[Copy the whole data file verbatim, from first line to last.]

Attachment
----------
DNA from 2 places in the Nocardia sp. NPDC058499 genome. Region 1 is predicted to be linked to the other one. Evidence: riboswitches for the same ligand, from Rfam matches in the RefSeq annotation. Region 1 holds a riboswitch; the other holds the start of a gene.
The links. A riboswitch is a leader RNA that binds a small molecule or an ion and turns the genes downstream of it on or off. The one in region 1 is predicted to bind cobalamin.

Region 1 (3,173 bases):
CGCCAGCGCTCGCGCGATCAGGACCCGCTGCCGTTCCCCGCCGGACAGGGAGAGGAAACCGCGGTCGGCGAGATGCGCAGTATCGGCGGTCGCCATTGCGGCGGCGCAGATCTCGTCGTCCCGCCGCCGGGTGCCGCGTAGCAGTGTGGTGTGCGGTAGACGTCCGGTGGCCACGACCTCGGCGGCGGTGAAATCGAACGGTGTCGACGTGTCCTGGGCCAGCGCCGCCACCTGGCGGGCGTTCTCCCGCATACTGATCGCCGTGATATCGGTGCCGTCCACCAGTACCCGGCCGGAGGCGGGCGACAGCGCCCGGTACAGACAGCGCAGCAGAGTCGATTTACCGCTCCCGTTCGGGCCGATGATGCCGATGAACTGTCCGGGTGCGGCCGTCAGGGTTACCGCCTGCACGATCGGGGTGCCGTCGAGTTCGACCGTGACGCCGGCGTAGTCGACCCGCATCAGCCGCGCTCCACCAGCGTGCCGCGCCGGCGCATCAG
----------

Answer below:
DNA from 2 places in the Nocardia sp. NPDC058499 genome. Region 1 is predicted to be linked to the other one. Evidence: riboswitches for the same ligand, from Rfam matches in the RefSeq annotation. Region 1 holds a riboswitch; the other holds the start of a gene.
The links. A riboswitch is a leader RNA that binds a small molecule or an ion and turns the genes downstream of it on or off. The one in region 1 is predicted to bind cobalamin.

Region 1 (3,173 bases):
CGCCAGCGCTCGCGCGATCAGGACCCGCTGCCGTTCCCCGCCGGACAGGGAGAGGAAACCGCGGTCGGCGAGATGCGCAGTATCGGCGGTCGCCATTGCGGCGGCGCAGATCTCGTCGTCCCGCCGCCGGGTGCCGCGTAGCAGTGTGGTGTGCGGTAGACGTCCGGTGGCCACGACCTCGGCGGCGGTGAAATCGAACGGTGTCGACGTGTCCTGGGCCAGCGCCGCCACCTGGCGGGCGTTCTCCCGCATACTGATCGCCGTGATATCGGTGCCGTCCACCAGTACCCGGCCGGAGGCGGGCGACAGCGCCCGGTACAGACAGCGCAGCAGAGTCGATTTACCGCTCCCGTTCGGGCCGATGATGCCGATGAACTGTCCGGGTGCGGCCGTCAGGGTTACCGCCTGCACGATCGGGGTGCCGTCGAGTTCGACCGTGACGCCGGCGTAGTCGACCCGCATCAGCCGCGCTCCACCAGCGTGCCGCGCCGGCGCATCAG